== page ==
We have been discussing overseas terminations against the backdrop of a fired employee asserting rights in local labor court, but in actual practice most firing disputes get resolved out of court. Of course, settlements are grounded in the parties’ predictions of what a labor court would award on the facts.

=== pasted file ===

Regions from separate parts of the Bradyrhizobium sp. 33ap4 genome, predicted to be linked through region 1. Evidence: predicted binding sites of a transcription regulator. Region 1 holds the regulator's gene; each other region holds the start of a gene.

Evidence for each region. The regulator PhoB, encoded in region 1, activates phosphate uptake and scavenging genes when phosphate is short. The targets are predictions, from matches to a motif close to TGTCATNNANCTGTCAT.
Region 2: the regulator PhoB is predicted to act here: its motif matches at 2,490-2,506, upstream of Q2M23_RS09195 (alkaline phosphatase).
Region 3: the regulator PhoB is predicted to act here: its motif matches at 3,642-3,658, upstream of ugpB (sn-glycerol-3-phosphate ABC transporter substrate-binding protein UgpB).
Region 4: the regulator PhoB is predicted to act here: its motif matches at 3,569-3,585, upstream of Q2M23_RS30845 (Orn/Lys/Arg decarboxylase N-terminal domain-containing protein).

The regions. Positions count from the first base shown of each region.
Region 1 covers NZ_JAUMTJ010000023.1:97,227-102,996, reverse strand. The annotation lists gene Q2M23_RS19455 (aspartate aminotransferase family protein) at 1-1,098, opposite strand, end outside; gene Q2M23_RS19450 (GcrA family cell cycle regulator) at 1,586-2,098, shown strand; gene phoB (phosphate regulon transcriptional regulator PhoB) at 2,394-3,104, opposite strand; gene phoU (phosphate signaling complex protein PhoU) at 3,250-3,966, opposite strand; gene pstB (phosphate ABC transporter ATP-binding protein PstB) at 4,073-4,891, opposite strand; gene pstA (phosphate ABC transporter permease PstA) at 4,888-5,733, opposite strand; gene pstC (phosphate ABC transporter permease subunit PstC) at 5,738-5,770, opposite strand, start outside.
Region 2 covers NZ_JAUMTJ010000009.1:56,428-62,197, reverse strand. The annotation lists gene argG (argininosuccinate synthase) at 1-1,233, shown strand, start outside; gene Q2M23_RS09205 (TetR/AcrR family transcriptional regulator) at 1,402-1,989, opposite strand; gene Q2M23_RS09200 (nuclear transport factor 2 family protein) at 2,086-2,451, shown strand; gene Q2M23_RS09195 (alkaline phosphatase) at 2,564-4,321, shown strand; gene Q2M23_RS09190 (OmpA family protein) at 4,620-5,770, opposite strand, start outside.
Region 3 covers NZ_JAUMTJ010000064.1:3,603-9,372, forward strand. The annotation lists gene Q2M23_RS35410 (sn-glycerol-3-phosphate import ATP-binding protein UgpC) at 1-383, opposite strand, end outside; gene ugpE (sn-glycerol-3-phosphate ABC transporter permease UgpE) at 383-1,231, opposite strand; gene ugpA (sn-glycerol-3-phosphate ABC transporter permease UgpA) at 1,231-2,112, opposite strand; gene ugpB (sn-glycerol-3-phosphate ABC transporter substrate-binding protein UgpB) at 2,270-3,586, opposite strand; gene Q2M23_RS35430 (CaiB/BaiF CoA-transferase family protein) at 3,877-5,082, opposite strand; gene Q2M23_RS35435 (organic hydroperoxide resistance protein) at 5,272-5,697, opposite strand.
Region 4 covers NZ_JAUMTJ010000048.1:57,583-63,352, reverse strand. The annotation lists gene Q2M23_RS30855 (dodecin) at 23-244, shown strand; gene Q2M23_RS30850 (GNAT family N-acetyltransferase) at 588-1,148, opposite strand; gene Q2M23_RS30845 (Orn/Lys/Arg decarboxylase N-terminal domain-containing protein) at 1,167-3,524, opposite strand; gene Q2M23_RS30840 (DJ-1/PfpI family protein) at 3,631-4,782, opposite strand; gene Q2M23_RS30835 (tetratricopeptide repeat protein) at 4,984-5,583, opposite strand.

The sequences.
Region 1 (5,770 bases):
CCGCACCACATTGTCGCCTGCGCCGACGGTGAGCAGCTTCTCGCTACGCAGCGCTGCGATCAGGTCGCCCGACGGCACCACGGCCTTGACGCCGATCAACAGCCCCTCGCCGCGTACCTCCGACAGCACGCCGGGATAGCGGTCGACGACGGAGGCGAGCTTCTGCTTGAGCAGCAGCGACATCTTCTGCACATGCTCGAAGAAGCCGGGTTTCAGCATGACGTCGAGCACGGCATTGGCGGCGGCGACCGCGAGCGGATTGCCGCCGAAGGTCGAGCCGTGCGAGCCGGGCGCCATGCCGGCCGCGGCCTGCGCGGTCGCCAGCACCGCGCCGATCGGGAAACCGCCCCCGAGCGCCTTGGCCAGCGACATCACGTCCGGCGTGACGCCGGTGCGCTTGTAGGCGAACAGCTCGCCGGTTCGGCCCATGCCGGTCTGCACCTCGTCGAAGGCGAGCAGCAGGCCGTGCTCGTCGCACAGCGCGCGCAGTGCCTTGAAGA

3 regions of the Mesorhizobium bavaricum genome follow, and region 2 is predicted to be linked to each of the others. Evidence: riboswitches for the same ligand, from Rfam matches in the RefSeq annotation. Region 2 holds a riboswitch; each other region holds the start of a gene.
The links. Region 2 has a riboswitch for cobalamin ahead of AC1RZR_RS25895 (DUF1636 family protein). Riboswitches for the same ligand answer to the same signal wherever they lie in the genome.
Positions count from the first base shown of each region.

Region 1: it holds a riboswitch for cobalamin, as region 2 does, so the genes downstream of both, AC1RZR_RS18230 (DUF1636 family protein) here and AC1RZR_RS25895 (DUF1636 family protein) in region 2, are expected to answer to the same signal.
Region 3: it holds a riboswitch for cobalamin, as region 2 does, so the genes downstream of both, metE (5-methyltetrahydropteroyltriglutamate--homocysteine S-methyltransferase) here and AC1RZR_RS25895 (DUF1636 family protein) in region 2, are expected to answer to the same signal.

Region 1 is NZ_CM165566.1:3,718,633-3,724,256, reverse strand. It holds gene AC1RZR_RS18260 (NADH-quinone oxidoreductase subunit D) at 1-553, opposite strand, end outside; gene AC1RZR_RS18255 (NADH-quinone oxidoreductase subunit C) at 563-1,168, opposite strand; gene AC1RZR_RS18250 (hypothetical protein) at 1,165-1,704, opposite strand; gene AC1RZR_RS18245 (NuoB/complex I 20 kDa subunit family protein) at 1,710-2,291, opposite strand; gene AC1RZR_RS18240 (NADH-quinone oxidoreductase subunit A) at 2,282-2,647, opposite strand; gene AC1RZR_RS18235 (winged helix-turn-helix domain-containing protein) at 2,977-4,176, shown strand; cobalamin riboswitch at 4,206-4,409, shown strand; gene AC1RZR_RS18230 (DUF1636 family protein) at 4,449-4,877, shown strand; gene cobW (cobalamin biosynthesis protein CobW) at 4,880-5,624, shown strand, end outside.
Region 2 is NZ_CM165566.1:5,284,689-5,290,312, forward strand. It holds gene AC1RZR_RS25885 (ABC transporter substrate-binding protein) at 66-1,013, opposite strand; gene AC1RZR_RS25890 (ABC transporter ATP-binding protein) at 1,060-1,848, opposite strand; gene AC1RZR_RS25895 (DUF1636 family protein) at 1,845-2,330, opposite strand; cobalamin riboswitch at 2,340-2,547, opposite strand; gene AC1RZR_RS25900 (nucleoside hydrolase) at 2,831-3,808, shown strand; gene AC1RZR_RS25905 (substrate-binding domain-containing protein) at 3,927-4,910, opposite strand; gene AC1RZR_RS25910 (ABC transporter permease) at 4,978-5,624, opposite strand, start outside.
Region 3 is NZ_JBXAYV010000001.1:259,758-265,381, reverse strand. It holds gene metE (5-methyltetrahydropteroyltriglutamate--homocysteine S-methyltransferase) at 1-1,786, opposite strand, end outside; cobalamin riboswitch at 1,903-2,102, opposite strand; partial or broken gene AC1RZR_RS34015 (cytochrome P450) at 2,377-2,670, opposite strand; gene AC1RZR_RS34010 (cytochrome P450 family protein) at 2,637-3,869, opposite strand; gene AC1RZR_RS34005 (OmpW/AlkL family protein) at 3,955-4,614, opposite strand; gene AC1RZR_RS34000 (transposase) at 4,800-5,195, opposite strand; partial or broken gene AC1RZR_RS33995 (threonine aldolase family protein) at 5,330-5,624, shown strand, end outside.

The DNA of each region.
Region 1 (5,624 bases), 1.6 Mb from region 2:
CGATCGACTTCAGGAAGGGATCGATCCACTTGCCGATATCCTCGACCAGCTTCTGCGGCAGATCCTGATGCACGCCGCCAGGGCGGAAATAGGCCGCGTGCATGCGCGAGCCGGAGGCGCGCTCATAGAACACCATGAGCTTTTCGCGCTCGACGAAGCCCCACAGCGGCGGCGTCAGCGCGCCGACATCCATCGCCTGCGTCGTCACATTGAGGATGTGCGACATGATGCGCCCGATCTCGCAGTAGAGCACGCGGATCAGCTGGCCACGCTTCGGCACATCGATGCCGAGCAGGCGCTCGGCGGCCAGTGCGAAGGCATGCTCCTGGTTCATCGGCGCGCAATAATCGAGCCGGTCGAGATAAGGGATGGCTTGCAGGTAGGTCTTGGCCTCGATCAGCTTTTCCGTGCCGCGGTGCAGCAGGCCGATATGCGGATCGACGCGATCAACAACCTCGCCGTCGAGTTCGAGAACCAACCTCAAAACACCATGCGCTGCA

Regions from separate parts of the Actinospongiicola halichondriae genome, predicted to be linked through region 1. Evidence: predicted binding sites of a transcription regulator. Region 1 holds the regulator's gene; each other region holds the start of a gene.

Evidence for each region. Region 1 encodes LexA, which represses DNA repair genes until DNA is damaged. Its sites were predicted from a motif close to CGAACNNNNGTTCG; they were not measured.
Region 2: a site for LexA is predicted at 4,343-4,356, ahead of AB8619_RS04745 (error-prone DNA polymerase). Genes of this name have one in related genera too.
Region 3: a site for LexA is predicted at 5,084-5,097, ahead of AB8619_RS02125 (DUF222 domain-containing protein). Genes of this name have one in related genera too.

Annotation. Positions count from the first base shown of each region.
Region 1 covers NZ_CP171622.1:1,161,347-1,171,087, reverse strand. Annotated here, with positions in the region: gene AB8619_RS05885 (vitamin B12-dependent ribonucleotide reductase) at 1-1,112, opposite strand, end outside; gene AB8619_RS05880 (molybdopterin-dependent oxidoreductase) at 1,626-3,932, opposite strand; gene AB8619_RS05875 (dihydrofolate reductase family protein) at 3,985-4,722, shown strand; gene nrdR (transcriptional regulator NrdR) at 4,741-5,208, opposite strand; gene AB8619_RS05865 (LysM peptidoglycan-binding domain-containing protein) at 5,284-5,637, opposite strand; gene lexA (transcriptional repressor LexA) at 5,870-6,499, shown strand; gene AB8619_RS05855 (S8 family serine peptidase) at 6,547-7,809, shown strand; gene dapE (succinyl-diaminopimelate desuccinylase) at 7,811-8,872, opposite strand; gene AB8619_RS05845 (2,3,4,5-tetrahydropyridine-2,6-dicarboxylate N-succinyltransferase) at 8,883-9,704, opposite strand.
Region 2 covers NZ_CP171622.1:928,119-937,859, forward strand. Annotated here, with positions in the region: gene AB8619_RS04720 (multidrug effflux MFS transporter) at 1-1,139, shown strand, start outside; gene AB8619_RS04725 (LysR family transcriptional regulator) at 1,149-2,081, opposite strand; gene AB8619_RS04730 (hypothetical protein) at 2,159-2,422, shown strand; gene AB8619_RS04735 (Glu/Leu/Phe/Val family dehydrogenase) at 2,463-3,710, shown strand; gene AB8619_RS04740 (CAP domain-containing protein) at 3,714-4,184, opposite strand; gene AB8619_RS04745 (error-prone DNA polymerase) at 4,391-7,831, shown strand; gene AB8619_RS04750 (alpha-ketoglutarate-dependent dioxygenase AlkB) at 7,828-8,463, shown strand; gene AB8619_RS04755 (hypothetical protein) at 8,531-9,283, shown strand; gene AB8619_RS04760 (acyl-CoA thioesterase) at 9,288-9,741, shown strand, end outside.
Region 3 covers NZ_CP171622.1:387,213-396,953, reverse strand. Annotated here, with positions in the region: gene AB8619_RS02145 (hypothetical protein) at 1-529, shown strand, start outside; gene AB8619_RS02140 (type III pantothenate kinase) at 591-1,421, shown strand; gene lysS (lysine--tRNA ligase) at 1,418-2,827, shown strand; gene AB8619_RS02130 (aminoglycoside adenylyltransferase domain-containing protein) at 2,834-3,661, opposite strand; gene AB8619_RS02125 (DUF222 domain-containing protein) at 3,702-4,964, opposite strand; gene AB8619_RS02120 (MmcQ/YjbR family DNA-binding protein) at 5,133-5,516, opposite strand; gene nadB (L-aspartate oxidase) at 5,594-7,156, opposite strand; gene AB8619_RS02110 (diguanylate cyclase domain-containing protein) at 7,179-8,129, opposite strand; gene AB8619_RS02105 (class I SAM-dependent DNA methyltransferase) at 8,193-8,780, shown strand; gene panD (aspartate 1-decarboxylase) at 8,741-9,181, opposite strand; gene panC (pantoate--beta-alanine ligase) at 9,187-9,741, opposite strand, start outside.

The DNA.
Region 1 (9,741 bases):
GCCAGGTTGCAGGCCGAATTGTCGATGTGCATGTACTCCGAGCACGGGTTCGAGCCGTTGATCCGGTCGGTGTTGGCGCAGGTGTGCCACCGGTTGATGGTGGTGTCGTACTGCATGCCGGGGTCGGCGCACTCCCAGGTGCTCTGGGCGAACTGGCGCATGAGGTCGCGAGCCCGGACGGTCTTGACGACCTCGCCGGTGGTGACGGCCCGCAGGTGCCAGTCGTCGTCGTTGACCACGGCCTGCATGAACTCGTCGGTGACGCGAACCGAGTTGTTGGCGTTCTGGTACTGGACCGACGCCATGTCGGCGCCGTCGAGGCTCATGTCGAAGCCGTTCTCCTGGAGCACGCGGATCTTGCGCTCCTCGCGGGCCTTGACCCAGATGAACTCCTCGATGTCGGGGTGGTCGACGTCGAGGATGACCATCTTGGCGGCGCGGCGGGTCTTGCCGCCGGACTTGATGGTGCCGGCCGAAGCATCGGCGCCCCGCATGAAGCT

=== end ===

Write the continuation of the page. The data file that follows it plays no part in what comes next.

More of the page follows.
Account for settlement-specific issues. Often employment separations get structured as resignations in exchange for severance payments, and perhaps also in exchange for a release, waiver, or (in the UK) a “compromise agreement.” Employment context releases raise issues of: enforceability under local law, ideal local boilerplate text, execution formalities and consideration. Jurisdictions like Brazil will not enforce employment-context releases except to the limited extent they act as receipts proving amounts already paid (for a full release, those jurisdictions require a court dismissal with prejudice disposing of a court-filed lawsuit). Many jurisdictions, including Mexico and much of Central America, require that a binding employment-context release be ratified/“rubber stamped” by a local government labor agency, labor court or notary. A UK “compromise agreement” must be co-signed by the employee’s solicitor.
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